November is American Diabetes Month

Published: Thursday, Oct. 31, 2013 11:50 a.m. CDT

One of the American Diabetes Association’s primary objectives is to raise awareness and understanding of diabetes, its consequences, management and prevention of type 2 diabetes. American Diabetes Month is an important element in this effort, with programs designed to focus the nation’s attention on the issues surrounding diabetes and the people impacted by the disease. In 2012, the Association launched a socially focused initiative for American Diabetes Month called A Day in the Life of Diabetes, to demonstrate the impact diabetes has on our families and communities across the country. In 2013, the American Diabetes Association will continue to grow the campaign with a host of online and offline program elements. The movement to Stop Diabetes® is not over and we will continue to call for individuals to take a public stand via the Association’s social media channels and other online properties, to support the movement. Using imagery, the power of social engagement and celebrity outreach, the Association will continue to shine a light on the issue of diabetes and those who live with it each and every day.

Theme: A Day in the Life of Diabetes

Diabetes doesn’t stop. It is 24/7, 365 days a year. To showcase the extraordinary effort it takes to live a day with the disease, the American Diabetes Association will continue to ask people to submit a personal image to its Facebook mosaic representing what A Day in the Life of Diabetes means to them. The image can be a picture of themselves or someone they care about, or otherwise represent how the disease impacts their lives. The image will then make up a larger mosaic image that will embody the message of A Day in the Life of Diabetes.

In addition, the American Diabetes Association will be working closely with NASCAR driver, Ryan Reed, to showcase the mosaic in the NASCAR series. Ryan’s race car will be wrapped with photos from the mosaic and will be featured in his Nov. 9 race in Phoenix during American Diabetes Month. Learn how you can submit your personal image and story during American Diabetes Month by visiting us at facebook.com/AmericanDiabetesAssociation or diabetesmosaic.org, or by calling 1-800-DIABETES.

The Association will also engage their social media audience by highlighting submitted images via Facebook, Twitter, Pinterest and a blog, Diabetes Stops Here. They will pose thought-provoking questions plus success stories and messages from network of followers, fans and celebrities.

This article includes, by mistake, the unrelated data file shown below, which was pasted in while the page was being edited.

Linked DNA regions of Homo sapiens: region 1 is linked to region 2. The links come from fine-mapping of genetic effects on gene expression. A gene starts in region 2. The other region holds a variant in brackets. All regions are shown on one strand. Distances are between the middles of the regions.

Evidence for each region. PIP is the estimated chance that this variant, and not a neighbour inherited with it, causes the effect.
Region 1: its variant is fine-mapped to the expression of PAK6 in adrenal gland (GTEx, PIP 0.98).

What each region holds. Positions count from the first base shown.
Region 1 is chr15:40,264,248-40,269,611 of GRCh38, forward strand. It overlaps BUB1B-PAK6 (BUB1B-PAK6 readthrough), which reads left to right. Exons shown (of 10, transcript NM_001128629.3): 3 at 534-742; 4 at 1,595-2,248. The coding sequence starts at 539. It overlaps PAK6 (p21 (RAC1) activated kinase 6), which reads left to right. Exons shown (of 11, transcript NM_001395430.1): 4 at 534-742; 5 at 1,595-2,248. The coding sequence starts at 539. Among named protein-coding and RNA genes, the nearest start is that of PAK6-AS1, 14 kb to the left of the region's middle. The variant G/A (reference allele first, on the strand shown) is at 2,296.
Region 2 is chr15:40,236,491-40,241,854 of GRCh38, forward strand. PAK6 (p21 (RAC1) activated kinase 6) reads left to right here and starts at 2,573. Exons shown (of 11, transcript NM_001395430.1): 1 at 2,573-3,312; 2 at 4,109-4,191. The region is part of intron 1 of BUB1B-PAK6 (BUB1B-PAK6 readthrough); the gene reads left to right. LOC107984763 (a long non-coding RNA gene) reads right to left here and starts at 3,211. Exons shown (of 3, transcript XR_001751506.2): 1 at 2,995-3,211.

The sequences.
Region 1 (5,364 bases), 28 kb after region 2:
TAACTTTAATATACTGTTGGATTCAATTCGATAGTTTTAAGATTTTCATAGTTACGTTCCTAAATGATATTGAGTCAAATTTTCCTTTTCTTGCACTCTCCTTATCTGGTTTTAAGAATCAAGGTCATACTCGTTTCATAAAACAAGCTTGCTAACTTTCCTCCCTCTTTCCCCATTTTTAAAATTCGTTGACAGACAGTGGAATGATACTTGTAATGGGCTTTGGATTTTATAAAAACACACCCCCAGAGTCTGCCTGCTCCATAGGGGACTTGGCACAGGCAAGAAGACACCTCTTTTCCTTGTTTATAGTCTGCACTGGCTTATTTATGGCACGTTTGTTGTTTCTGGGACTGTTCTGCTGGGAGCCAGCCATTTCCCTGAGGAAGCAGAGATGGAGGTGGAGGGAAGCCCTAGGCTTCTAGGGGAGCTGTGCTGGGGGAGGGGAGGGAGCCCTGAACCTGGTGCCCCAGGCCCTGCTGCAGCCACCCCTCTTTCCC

The American Diabetes Association is behind the largest national movement to Stop Diabetes and its deadly consequences. Read their blog (www.diabetesstopshere.org) and follow us on Twitter (@AmDiabetesAssn) and Pinterest (@AmDiabetesAssn) to receive updates all month long.

The Facts: Prevalence

Nearly 26 million children and adults in the United States have diabetes.

Another 79 million Americans have prediabetes and are at risk for developing type 2 diabetes.

Recent estimates project that as many as one in three American adults will have diabetes in 2050 unless we take steps to Stop Diabetes.

The Toll on Health

Two out of three people with diabetes die from heart disease or stroke.

Diabetes is the leading cause of kidney failure.

Diabetes is the leading cause of new cases of blindness among adults.

The rate of amputation for people with diabetes is 10 times higher than for people without diabetes.

About 60-70 percent of people with diabetes have mild to severe forms of nerve damage that could result in pain in the feet or hands, slowed digestion, and sexual dysfunction and other nerve problems.

In honor of Diabetes Month, Skiff Medical Center is hosting Chad Klein, O.D., from the Eye Care Center of Newton for a presentation on Diabetic Eye Care on Wednesday, November 13 from 1:30 – 2:15 p.m. Please call 787-3070 to register.

Previous Page|1|2|Next Page

More News

National video

Reader Poll

What are your thoughts on illegal drug use and distribution in Jasper County?
It's completely out of hand, more needs to be done about it
It's pretty bad, but no worse than anywhere else in Iowa
It's getting better than it was 10-15 years ago
It's not really a problem here
Unsure